Bloodborne Pathogens, Rights & Responsibilities
OSHA's Bloodborne Pathogens standard (29 CFR 1910.1030) as amended pursuant to the Needlestick Safety and Prevention Act of 2000, prescribes safeguards to protect workers against the health hazards caused by bloodborne pathogens. Its requirements address items such as exposure control plans, universal precautions, engineering and work practice controls, personal protective equipment, housekeeping, laboratories, hepatitis B vaccination, post-exposure follow-up, hazard communication and training, and recordkeeping. The standard places requirements on employers whose workers can be reasonably anticipated to contact blood or other potentially infectious materials (OPIM), such as unfixed human tissues and certain body fluids.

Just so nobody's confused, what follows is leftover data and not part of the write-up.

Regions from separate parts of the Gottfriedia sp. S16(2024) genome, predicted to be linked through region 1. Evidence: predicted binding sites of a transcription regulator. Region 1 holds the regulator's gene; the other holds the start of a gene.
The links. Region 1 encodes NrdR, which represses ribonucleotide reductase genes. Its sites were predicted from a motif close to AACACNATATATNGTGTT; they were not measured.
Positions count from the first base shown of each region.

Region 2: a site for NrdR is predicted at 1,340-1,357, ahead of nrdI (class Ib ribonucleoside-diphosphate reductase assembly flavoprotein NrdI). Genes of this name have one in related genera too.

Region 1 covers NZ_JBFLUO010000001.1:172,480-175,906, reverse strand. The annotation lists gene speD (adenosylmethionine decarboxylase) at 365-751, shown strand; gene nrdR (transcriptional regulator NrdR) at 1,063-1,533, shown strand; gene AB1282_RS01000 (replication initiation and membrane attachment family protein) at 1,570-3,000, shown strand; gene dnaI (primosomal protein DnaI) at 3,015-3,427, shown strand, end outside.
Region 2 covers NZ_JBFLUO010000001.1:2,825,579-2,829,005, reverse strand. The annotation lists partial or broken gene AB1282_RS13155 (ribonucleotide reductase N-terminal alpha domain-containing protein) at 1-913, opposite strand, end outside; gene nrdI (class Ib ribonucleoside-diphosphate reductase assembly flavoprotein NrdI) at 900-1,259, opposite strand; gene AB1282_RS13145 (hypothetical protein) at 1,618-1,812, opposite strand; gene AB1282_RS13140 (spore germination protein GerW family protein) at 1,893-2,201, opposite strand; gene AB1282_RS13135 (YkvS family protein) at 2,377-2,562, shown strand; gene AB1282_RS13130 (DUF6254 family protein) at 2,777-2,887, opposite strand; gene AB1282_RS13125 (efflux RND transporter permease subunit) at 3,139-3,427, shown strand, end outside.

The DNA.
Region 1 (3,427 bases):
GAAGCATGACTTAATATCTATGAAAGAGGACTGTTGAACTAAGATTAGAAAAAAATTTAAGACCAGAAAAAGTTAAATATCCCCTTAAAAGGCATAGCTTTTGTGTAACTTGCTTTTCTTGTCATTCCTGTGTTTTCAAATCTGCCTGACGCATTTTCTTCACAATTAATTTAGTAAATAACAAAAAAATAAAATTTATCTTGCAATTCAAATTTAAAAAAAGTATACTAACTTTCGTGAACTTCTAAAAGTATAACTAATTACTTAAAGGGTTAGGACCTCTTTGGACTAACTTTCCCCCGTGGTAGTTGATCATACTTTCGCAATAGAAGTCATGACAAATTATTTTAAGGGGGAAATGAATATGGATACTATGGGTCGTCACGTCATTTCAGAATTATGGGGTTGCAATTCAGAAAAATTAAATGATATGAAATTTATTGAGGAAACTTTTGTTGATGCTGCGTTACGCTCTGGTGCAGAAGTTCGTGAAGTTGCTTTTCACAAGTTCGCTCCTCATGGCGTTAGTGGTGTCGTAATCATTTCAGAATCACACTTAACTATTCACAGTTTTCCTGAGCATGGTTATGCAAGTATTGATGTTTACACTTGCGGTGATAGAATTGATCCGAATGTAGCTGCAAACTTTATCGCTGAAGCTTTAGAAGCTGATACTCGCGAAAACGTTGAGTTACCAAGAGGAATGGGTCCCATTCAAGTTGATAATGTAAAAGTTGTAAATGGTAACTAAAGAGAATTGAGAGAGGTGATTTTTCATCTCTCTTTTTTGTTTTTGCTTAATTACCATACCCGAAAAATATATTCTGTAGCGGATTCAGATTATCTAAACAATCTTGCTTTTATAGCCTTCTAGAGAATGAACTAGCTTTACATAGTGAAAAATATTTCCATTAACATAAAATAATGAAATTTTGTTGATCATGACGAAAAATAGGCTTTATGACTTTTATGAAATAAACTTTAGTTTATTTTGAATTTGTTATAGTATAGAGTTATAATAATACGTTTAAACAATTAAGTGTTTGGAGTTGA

Bloodborne Pathogen: germs in the blood that can make people sick
Additional Symptoms & Long-Term Effects
Hepatitis B Virus/Hepatitis C Virus
Bloodborne Pathogens can enter the body and make a person sick by
American Heart Association recommendation for exposure, Make a P.A.C.T.
Protect yourself from blood or blood-containing materials
Act quickly and safely
Clean the area that has blood or blood-containing materials
Tell your supervisor about the incident
*Always remember Scene Safety, do not put yourself in harm’s way.
Equipment in operation, electrical exposure, chemical exposure, slick surfaces, etc.
Universal Precautions = PPE
A person cannot look at blood and determine that there is a bloodborne pathogen, the use of Universal Precautions can minimize exposure.
Spill Containment and Reporting:
Disposal of Contaminants: